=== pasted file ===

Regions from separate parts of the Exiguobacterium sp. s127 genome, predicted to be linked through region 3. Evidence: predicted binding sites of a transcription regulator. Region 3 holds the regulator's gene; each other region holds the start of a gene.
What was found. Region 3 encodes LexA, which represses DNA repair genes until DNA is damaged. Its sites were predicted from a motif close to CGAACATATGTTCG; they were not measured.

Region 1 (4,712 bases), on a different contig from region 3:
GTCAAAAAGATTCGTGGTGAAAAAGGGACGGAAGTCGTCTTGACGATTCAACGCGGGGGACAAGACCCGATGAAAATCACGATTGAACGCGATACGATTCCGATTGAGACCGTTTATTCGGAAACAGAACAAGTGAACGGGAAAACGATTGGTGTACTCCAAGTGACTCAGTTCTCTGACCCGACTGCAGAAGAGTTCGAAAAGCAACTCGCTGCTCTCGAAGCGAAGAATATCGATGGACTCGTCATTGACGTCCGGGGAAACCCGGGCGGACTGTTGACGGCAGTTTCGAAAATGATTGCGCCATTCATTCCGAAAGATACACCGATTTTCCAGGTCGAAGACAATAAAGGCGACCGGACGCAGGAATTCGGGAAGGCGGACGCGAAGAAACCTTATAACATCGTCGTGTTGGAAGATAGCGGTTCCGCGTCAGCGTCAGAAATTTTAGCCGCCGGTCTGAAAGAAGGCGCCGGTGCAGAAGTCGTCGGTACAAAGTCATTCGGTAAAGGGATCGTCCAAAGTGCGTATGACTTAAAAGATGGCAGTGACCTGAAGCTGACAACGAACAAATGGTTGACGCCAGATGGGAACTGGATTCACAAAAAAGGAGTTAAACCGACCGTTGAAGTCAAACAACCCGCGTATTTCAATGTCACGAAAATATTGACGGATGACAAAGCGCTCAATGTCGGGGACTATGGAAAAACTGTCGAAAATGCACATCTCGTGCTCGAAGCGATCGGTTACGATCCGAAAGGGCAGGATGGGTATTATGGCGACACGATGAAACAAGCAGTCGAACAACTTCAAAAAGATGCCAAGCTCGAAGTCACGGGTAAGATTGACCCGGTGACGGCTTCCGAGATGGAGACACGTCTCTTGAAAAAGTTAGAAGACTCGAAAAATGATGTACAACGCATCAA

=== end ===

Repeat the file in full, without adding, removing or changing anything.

Regions from separate parts of the Exiguobacterium sp. s127 genome, predicted to be linked through region 3. Evidence: predicted binding sites of a transcription regulator. Region 3 holds the regulator's gene; each other region holds the start of a gene.
What was found. Region 3 encodes LexA, which represses DNA repair genes until DNA is damaged. Its sites were predicted from a motif close to CGAACATATGTTCG; they were not measured.

Region 1 (4,712 bases), on a different contig from region 3:
GTCAAAAAGATTCGTGGTGAAAAAGGGACGGAAGTCGTCTTGACGATTCAACGCGGGGGACAAGACCCGATGAAAATCACGATTGAACGCGATACGATTCCGATTGAGACCGTTTATTCGGAAACAGAACAAGTGAACGGGAAAACGATTGGTGTACTCCAAGTGACTCAGTTCTCTGACCCGACTGCAGAAGAGTTCGAAAAGCAACTCGCTGCTCTCGAAGCGAAGAATATCGATGGACTCGTCATTGACGTCCGGGGAAACCCGGGCGGACTGTTGACGGCAGTTTCGAAAATGATTGCGCCATTCATTCCGAAAGATACACCGATTTTCCAGGTCGAAGACAATAAAGGCGACCGGACGCAGGAATTCGGGAAGGCGGACGCGAAGAAACCTTATAACATCGTCGTGTTGGAAGATAGCGGTTCCGCGTCAGCGTCAGAAATTTTAGCCGCCGGTCTGAAAGAAGGCGCCGGTGCAGAAGTCGTCGGTACAAAGTCATTCGGTAAAGGGATCGTCCAAAGTGCGTATGACTTAAAAGATGGCAGTGACCTGAAGCTGACAACGAACAAATGGTTGACGCCAGATGGGAACTGGATTCACAAAAAAGGAGTTAAACCGACCGTTGAAGTCAAACAACCCGCGTATTTCAATGTCACGAAAATATTGACGGATGACAAAGCGCTCAATGTCGGGGACTATGGAAAAACTGTCGAAAATGCACATCTCGTGCTCGAAGCGATCGGTTACGATCCGAAAGGGCAGGATGGGTATTATGGCGACACGATGAAACAAGCAGTCGAACAACTTCAAAAAGATGCCAAGCTCGAAGTCACGGGTAAGATTGACCCGGTGACGGCTTCCGAGATGGAGACACGTCTCTTGAAAAAGTTAGAAGACTCGAAAAATGATGTACAACGCATCAA